A BC provides two or more physical ports to participate in time synchronization in a PTP domain. A BC uses one port to synchronize the time with an upstream device and uses the other ports to synchronize the time to downstream devices.

    A clock node is also a BC device if it functions as the clock source and synchronizes the time to downstream devices through multiple PTP ports.

PTP Port

A PTP port is a port running PTP. PTP ports are classified into the following types based on roles:
  • Master port: is located on a BC or OC device and sends synchronization time to a downstream port.
  • Slave port: is located on a BC or OC device and receives synchronization time from an upstream port.
  • Passive port: is an idle port on a BC device and does not receive or send synchronization time.

Master-Slave hierarchy

Nodes in a PTP domain establish the master-slave hierarchy for time synchronization. Master nodes send synchronization time, while slave nodes receive synchronization time. The clock on the master node is the master clock, and the clock on the slave node is the slave clock. The port that sends synchronization time is the master port, and the port that receives synchronization time is the slave port.

A device may receive synchronization time from an upstream node and then send the synchronization time to a downstream node.

Grandmaster Clock

All clock nodes in a PTP domain are organized into the master-slave hierarchy. The grandmaster clock (GMC) is at the top of the hierarchy and is the reference clock in the PTP domain. Clock nodes exchange 1588v2 messages to synchronize the GMC time to the entire PTP domain. Therefore, the GMC is also called the clock source of the PTP domain. The GMC can be statically configured or dynamically elected through the best master clock (BMC) algorithm.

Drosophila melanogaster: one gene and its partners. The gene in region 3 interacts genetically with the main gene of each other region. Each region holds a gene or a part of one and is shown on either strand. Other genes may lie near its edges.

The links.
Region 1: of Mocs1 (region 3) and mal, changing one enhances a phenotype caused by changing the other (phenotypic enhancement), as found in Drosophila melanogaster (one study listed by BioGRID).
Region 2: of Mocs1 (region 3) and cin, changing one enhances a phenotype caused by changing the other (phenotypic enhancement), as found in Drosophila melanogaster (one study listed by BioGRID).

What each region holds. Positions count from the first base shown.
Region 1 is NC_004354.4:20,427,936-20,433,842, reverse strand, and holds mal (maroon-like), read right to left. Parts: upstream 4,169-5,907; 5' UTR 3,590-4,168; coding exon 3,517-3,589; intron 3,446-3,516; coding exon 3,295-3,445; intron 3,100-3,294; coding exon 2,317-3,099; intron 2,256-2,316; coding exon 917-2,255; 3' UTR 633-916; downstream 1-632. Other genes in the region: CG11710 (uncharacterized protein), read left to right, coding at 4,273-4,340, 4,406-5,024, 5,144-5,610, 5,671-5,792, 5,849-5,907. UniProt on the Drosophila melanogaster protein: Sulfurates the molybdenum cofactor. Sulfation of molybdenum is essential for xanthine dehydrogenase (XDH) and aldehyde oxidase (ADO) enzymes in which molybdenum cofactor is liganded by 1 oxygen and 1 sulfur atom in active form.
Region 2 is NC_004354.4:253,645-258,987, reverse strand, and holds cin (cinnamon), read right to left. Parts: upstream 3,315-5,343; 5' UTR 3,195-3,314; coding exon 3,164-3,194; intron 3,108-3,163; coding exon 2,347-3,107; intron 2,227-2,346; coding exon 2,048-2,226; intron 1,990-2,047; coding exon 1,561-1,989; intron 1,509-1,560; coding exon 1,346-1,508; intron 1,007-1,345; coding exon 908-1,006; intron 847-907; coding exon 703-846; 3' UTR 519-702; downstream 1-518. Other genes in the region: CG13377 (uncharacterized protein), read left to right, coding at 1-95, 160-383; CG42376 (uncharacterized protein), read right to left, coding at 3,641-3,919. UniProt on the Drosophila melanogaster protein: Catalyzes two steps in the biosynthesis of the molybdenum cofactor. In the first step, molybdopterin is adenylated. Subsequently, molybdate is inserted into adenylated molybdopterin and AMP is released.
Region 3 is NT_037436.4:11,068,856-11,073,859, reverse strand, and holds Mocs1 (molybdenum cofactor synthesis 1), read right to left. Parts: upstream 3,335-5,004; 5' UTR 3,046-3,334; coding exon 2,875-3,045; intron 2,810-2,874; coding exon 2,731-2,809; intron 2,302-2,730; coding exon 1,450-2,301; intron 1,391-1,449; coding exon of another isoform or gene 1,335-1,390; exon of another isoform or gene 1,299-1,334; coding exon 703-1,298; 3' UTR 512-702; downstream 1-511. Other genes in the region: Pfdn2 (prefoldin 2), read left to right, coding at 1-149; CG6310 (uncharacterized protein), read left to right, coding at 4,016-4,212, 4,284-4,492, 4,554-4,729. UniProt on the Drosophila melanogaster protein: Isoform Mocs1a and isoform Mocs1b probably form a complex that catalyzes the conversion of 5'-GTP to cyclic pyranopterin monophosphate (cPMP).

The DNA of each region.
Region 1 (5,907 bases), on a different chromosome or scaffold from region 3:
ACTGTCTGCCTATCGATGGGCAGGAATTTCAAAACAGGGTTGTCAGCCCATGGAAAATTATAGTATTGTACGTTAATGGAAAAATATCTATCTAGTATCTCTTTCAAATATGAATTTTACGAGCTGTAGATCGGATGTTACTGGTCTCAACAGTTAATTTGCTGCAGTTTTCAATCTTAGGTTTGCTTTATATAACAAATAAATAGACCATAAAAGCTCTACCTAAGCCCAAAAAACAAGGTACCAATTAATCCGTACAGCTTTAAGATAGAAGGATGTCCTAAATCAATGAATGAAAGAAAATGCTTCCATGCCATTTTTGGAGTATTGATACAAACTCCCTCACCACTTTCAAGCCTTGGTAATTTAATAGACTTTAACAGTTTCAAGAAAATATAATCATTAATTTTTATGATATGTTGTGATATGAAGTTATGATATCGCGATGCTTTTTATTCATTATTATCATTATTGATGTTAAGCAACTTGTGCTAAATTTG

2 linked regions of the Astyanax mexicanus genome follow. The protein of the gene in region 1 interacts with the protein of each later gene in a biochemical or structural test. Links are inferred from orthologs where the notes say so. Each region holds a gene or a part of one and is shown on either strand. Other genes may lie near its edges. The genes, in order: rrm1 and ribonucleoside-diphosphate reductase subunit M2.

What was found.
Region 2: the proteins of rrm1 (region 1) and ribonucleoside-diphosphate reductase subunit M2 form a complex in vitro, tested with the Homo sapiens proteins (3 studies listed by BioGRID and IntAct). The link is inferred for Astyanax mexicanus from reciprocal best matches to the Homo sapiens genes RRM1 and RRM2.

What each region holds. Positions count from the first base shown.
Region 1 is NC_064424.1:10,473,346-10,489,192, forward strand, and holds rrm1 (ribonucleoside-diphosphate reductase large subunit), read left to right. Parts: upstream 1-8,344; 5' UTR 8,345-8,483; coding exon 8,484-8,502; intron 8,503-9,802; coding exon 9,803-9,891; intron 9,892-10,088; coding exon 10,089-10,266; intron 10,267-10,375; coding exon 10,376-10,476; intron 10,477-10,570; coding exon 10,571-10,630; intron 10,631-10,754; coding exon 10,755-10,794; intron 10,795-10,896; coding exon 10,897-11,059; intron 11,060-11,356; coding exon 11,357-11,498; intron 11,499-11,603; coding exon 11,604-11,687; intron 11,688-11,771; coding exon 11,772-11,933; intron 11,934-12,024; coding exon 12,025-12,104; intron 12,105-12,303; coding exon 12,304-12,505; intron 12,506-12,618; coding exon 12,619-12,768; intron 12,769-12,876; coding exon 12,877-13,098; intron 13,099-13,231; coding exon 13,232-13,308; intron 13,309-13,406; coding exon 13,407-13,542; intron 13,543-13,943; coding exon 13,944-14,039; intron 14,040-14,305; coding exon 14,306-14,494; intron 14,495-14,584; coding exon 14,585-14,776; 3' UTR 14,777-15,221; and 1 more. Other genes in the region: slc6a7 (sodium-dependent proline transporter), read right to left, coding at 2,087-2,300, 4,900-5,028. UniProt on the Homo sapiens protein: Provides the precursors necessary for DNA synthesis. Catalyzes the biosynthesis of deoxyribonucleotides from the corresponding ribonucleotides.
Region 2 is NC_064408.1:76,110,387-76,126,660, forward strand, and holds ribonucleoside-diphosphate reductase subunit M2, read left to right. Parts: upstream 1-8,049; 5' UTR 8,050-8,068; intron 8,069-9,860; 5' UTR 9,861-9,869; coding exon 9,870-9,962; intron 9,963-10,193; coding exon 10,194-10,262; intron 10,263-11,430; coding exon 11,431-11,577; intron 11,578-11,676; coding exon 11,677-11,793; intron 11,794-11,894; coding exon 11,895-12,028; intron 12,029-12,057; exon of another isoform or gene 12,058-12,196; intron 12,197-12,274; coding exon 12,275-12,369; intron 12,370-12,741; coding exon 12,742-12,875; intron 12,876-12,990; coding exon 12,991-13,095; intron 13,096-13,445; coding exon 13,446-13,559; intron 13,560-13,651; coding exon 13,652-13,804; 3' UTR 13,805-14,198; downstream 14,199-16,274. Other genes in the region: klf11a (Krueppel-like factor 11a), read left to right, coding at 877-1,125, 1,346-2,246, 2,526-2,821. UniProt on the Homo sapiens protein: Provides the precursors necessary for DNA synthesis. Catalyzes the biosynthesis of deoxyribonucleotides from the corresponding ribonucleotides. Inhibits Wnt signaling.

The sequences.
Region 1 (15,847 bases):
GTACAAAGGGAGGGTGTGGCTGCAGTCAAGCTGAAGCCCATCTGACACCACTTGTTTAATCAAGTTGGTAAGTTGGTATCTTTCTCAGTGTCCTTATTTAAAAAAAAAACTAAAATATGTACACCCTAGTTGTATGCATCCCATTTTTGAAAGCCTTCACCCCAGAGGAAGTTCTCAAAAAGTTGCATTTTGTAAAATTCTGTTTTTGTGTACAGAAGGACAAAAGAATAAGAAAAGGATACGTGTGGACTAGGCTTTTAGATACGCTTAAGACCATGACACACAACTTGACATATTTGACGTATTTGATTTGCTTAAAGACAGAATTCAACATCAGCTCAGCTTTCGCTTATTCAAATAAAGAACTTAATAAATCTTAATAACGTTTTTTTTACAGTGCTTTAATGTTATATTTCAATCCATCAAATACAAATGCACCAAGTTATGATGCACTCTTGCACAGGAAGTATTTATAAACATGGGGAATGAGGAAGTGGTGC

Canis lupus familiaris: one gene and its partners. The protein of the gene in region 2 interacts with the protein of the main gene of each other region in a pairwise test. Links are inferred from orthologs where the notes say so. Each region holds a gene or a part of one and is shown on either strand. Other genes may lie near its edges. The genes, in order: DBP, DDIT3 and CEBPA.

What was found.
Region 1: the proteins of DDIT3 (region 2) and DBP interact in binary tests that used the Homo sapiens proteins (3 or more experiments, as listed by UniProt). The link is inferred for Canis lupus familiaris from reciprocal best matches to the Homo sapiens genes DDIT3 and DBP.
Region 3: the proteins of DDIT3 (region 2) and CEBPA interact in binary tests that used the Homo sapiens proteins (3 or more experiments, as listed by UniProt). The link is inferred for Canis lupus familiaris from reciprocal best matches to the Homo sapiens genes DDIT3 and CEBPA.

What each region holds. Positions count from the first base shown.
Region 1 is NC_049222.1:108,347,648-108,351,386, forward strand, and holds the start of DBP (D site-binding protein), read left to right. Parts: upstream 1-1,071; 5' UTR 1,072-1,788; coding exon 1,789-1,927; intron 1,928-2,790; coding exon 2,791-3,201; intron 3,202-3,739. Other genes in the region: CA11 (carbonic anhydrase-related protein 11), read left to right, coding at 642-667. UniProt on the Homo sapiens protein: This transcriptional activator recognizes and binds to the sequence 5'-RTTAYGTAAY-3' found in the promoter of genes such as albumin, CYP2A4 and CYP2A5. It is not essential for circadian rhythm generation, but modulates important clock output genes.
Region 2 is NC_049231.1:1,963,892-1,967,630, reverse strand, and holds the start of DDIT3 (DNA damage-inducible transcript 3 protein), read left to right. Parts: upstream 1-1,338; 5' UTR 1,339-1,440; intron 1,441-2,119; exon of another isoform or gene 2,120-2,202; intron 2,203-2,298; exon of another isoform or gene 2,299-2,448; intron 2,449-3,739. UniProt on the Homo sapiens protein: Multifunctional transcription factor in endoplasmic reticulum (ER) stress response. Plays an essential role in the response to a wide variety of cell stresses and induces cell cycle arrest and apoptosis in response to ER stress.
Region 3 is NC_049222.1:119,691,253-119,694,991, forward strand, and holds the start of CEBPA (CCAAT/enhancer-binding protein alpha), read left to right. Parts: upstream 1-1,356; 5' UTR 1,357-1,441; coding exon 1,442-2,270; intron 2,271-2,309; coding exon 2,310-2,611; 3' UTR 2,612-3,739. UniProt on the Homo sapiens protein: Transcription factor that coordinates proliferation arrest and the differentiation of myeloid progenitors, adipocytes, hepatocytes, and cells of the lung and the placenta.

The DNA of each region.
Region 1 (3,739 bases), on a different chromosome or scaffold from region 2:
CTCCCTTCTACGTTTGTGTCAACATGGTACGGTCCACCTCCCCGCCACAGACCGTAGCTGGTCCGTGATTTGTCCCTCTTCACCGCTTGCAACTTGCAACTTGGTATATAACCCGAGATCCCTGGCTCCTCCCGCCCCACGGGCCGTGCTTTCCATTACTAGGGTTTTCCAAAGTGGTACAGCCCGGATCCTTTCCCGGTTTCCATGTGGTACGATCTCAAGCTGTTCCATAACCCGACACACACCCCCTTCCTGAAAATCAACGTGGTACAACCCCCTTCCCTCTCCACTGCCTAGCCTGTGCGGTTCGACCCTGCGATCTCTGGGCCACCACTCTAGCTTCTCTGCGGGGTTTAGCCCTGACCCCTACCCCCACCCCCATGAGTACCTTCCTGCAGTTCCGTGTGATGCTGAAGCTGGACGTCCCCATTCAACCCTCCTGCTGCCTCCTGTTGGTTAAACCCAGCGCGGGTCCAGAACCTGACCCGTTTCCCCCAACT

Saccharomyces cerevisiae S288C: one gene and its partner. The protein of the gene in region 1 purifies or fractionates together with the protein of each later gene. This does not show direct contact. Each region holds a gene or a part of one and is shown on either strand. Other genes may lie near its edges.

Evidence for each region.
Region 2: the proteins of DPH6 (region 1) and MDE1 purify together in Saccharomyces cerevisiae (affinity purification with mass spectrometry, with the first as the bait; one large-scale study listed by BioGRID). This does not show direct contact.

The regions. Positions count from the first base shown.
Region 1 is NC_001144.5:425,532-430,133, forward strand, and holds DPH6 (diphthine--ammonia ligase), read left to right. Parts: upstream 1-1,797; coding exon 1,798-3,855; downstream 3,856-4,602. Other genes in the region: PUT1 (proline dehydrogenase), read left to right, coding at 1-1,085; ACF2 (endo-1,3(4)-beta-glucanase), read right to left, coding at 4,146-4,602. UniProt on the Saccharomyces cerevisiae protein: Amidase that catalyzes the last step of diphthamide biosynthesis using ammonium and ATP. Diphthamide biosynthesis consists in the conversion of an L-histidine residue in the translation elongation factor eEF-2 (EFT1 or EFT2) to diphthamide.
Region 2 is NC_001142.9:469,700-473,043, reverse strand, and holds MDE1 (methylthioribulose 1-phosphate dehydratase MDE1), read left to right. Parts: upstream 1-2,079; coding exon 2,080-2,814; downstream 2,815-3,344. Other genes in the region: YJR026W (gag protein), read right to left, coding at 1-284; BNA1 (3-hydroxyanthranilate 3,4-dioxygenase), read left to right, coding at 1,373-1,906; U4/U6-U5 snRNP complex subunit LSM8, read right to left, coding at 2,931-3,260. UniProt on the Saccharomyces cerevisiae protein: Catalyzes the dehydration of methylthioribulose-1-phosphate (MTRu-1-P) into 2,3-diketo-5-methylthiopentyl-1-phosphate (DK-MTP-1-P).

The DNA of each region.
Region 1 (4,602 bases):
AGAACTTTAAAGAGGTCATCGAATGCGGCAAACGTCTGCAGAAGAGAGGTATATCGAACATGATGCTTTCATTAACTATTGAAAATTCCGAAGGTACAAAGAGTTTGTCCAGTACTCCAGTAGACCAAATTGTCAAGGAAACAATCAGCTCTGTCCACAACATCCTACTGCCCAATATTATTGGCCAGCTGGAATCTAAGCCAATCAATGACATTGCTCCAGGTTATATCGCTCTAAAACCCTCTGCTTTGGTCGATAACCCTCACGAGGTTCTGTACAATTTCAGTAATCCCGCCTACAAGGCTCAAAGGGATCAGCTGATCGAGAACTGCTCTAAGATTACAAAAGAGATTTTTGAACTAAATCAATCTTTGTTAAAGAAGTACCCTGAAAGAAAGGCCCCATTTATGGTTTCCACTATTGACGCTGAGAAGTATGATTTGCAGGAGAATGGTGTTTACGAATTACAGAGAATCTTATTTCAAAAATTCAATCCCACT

Clock Source Selection

Switches support the following clock source selection modes:
  • Static clock source selection: A specified clock source is selected as the master clock source.
  • BMC algorithm: A 1588v2 device uses the BMC algorithm to dynamically select the best master clock on the network to ensure clock accuracy of devices.

1588v2 defines an Announce message for clock nodes to exchange time source information, such as the grandmaster priority, clock class, time accuracy, and the number of hops to the grandmaster clock. Based on the preceding information, clock nodes select the grandmaster clock, select specific ports to synchronize the time with the grandmaster clock, and determine the master-slave hierarchy. After a clock source is selected, a loop-free meshed tree-shaped network is built and rooted at the grandmaster clock.

The master node periodically sends an Announce message to the slave node. If the slave node does not receive any Announce message from the master node within a certain period, it considers the master-slave hierarchy invalid, selects a clock source again, and uses another port to establish the master-slave hierarchy for time synchronization.

Virtual Clock ID

A virtual clock ID uniquely identifies a 1588v2 device.

Updated: 2019-04-20

Document ID: EDOC1100075362